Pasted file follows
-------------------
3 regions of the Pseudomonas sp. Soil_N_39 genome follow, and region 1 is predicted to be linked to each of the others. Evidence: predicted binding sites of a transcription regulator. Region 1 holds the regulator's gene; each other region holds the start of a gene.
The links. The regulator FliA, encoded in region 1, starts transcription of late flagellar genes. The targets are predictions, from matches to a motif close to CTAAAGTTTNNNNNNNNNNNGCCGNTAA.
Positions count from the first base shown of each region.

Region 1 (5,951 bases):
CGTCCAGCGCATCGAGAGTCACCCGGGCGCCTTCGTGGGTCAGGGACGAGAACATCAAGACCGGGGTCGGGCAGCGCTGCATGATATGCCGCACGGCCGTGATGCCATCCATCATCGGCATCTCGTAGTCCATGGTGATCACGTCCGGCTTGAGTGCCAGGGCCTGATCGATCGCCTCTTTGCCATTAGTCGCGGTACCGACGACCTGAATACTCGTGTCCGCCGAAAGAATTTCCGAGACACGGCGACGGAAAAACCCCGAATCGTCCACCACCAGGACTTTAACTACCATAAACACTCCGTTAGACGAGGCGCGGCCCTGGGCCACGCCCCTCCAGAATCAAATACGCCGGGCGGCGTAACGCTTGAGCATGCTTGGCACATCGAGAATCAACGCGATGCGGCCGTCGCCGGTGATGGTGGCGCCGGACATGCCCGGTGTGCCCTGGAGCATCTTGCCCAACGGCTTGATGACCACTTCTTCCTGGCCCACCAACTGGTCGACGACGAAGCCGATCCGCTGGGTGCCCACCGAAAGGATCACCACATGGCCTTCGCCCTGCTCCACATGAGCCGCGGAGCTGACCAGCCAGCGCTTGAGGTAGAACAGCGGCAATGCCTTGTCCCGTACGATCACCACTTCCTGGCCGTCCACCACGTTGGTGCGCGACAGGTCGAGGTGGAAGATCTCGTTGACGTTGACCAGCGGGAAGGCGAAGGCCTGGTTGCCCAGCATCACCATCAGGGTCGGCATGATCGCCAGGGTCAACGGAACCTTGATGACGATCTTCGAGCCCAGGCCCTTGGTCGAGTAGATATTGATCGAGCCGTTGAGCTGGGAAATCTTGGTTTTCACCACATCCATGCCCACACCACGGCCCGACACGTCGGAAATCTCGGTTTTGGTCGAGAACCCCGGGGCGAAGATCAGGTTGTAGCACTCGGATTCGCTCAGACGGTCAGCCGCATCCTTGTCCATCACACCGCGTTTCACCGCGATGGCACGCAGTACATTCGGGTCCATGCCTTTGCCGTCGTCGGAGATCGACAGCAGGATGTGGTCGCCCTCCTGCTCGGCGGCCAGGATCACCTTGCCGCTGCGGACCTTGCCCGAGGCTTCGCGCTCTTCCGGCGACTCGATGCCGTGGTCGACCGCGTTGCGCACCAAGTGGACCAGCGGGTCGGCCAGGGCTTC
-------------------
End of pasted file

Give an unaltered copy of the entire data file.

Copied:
3 regions of the Pseudomonas sp. Soil_N_39 genome follow, and region 1 is predicted to be linked to each of the others. Evidence: predicted binding sites of a transcription regulator. Region 1 holds the regulator's gene; each other region holds the start of a gene.
The links. The regulator FliA, encoded in region 1, starts transcription of late flagellar genes. The targets are predictions, from matches to a motif close to CTAAAGTTTNNNNNNNNNNNGCCGNTAA.
Positions count from the first base shown of each region.

Region 1 (5,951 bases):
CGTCCAGCGCATCGAGAGTCACCCGGGCGCCTTCGTGGGTCAGGGACGAGAACATCAAGACCGGGGTCGGGCAGCGCTGCATGATATGCCGCACGGCCGTGATGCCATCCATCATCGGCATCTCGTAGTCCATGGTGATCACGTCCGGCTTGAGTGCCAGGGCCTGATCGATCGCCTCTTTGCCATTAGTCGCGGTACCGACGACCTGAATACTCGTGTCCGCCGAAAGAATTTCCGAGACACGGCGACGGAAAAACCCCGAATCGTCCACCACCAGGACTTTAACTACCATAAACACTCCGTTAGACGAGGCGCGGCCCTGGGCCACGCCCCTCCAGAATCAAATACGCCGGGCGGCGTAACGCTTGAGCATGCTTGGCACATCGAGAATCAACGCGATGCGGCCGTCGCCGGTGATGGTGGCGCCGGACATGCCCGGTGTGCCCTGGAGCATCTTGCCCAACGGCTTGATGACCACTTCTTCCTGGCCCACCAACTGGTCGACGACGAAGCCGATCCGCTGGGTGCCCACCGAAAGGATCACCACATGGCCTTCGCCCTGCTCCACATGAGCCGCGGAGCTGACCAGCCAGCGCTTGAGGTAGAACAGCGGCAATGCCTTGTCCCGTACGATCACCACTTCCTGGCCGTCCACCACGTTGGTGCGCGACAGGTCGAGGTGGAAGATCTCGTTGACGTTGACCAGCGGGAAGGCGAAGGCCTGGTTGCCCAGCATCACCATCAGGGTCGGCATGATCGCCAGGGTCAACGGAACCTTGATGACGATCTTCGAGCCCAGGCCCTTGGTCGAGTAGATATTGATCGAGCCGTTGAGCTGGGAAATCTTGGTTTTCACCACATCCATGCCCACACCACGGCCCGACACGTCGGAAATCTCGGTTTTGGTCGAGAACCCCGGGGCGAAGATCAGGTTGTAGCACTCGGATTCGCTCAGACGGTCAGCCGCATCCTTGTCCATCACACCGCGTTTCACCGCGATGGCACGCAGTACATTCGGGTCCATGCCTTTGCCGTCGTCGGAGATCGACAGCAGGATGTGGTCGCCCTCCTGCTCGGCGGCCAGGATCACCTTGCCGCTGCGGACCTTGCCCGAGGCTTCGCGCTCTTCCGGCGACTCGATGCCGTGGTCGACCGCGTTGCGCACCAAGTGGACCAGCGGGTCGGCCAGGGCTTC